Symbolism of Albrecht Durer Essay

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Symbolism of Albrecht Durer Albrecht Durer completed the “Master Engravings” in the years 1513 and 1514. With these three engravings (Knight, Death, and Devil, St. Jerome in His Study, and Melencolia I) he reached the high point of his artistic expression and concentration. each print represents a different philosophical perspective on the “worlds” respectively of action, spirit, and intellect. Although Durer himself evidently did not think of the three as a set, He sometimes sold or gave St. Jerome and Melencolia I as a pair.

In the engraving, Knight, Death, and Devil, it appears that the hero (the Knight) is gaining a moral victory over death. The Knight has often been interpreted as Erasmus’s sturdy Christian soldier who
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Death also has snakes encircling his head and neck as he slides up to the Knight and tries in vain to frighten him by holding up an hourglass while the swine-snouted Devil sneaks up behind him with a pickaxe. Their failed attempt to capture the rider’s attention conveys the idea of unconquerable progress.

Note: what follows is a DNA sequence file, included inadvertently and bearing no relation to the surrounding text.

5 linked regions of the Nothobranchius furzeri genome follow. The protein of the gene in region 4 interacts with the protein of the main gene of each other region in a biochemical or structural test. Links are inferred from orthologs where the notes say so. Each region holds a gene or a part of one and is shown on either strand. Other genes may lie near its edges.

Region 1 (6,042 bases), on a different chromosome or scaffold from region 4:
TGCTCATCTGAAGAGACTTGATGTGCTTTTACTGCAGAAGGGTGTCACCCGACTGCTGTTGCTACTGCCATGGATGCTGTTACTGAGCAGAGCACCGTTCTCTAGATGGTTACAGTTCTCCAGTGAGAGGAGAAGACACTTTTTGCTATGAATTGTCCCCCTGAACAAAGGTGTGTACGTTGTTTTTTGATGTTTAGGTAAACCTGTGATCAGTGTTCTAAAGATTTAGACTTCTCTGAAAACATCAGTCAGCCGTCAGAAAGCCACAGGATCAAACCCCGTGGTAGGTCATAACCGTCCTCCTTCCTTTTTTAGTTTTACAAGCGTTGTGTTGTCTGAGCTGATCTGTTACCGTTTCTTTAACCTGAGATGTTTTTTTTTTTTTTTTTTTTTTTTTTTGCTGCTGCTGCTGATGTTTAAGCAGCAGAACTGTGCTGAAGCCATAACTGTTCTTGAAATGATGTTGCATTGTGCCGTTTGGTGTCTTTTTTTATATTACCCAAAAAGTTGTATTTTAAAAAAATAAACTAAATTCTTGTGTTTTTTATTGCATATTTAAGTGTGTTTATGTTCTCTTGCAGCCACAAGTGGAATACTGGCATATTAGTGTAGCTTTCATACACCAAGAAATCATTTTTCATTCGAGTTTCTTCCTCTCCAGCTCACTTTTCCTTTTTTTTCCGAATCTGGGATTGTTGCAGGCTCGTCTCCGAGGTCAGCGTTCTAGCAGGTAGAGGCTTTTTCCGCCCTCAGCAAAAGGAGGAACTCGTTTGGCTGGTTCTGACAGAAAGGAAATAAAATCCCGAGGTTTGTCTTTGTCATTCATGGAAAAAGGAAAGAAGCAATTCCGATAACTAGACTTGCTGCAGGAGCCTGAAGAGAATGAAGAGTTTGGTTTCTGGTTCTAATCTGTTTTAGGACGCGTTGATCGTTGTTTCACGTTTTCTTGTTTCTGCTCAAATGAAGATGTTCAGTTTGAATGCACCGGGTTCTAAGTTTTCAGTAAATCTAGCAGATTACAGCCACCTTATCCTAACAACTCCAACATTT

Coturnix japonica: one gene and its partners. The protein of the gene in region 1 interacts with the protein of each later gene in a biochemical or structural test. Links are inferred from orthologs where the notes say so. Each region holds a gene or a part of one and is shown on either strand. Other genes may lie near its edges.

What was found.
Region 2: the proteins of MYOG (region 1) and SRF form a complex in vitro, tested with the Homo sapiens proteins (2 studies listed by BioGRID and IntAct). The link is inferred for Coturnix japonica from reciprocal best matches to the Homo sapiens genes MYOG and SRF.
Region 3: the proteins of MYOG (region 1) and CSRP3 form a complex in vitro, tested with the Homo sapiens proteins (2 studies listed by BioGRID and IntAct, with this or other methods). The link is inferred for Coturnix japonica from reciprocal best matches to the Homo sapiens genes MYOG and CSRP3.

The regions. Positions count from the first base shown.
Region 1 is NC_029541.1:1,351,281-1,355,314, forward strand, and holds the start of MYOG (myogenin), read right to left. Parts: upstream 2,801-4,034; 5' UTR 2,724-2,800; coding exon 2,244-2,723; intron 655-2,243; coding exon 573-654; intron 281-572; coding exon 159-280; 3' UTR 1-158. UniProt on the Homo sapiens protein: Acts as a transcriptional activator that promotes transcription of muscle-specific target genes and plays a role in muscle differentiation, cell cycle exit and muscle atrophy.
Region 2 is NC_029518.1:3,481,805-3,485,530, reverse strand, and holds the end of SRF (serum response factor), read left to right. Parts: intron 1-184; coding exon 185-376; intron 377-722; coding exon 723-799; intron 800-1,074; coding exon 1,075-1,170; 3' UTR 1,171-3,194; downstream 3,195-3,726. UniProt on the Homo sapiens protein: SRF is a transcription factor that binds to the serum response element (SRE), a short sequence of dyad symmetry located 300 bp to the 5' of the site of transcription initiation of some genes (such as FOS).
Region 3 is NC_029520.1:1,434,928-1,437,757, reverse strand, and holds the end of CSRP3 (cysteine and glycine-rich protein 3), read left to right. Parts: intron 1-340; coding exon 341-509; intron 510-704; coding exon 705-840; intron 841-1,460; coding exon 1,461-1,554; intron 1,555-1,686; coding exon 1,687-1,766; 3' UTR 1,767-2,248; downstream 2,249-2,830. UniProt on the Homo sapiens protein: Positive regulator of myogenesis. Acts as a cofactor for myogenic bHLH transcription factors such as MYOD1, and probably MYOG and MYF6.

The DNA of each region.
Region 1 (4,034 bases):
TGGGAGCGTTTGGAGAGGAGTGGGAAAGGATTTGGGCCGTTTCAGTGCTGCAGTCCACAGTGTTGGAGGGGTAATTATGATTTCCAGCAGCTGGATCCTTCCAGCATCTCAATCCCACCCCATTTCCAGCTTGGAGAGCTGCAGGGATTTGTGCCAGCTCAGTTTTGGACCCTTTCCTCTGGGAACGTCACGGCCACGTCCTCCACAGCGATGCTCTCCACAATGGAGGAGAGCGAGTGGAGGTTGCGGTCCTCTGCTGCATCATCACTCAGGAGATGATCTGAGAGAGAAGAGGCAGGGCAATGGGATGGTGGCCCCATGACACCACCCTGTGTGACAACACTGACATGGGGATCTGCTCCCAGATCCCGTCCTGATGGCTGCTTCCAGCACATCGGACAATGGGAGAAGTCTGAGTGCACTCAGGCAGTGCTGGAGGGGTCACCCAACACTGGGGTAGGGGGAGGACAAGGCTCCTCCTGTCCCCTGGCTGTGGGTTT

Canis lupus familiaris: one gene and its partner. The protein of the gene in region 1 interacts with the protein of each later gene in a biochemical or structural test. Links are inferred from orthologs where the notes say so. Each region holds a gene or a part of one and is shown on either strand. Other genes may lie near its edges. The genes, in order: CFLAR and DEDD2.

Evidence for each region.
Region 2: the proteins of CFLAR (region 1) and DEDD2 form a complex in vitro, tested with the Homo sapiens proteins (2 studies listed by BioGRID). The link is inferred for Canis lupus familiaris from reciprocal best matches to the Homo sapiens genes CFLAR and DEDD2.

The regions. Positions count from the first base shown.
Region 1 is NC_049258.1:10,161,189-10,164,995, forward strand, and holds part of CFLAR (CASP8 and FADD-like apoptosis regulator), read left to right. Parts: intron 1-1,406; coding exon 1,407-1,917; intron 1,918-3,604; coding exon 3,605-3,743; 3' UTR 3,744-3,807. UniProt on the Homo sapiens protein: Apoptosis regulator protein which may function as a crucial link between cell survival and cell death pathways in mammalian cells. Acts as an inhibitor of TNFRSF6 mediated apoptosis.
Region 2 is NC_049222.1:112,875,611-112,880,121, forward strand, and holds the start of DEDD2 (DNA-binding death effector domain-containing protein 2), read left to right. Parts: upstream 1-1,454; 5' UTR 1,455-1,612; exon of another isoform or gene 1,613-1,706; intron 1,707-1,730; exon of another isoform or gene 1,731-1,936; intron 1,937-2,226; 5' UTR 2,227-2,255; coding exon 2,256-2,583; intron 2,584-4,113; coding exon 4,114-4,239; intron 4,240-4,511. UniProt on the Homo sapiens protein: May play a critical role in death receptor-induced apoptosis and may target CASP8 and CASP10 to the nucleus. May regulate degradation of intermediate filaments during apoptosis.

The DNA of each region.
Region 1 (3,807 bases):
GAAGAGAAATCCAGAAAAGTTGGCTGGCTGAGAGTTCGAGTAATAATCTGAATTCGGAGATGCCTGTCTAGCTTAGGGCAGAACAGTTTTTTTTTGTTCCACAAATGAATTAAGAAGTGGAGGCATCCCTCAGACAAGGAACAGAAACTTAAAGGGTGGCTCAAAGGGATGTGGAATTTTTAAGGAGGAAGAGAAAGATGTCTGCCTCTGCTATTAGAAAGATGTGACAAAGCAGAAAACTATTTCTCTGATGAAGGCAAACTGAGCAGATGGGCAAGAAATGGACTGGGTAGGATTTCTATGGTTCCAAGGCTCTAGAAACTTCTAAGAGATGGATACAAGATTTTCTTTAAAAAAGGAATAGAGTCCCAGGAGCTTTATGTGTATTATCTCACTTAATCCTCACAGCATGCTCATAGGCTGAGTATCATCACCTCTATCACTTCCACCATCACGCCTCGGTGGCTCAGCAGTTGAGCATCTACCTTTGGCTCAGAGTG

The 1514 engraving of ‘St. Jerome in his Study’ is chronologically approximately in the middle of the group, but it shows the deepest penetration of the subject. The Saint has ceased to be a legendary figure and has become the symbol of learned existence and felicity. St. Jerome is working at the far end of the room, which in itself gives the impression of remoteness and peace. His little desk is placed on a large table which otherwise holds nothing but an inkpot and a crucifix. Engrossed in his writing, he if blissfully alone with his thoughts, with his animals, and with his God. The cell, which in previous versions was always more or less cave-like, cold and drear, has now become a warm, comfortable, Late Gothic study; the lion is now really a household pet, blinking peacefully, with a dog asleep at his side. The landscape element is restricted to the morning sun shining in at the window and intimated by the great gourd, transformed into a household plant. Even this harmless gourd has not escaped the attention of the learned seekers after hidden meanings. Wustmann disinterred the
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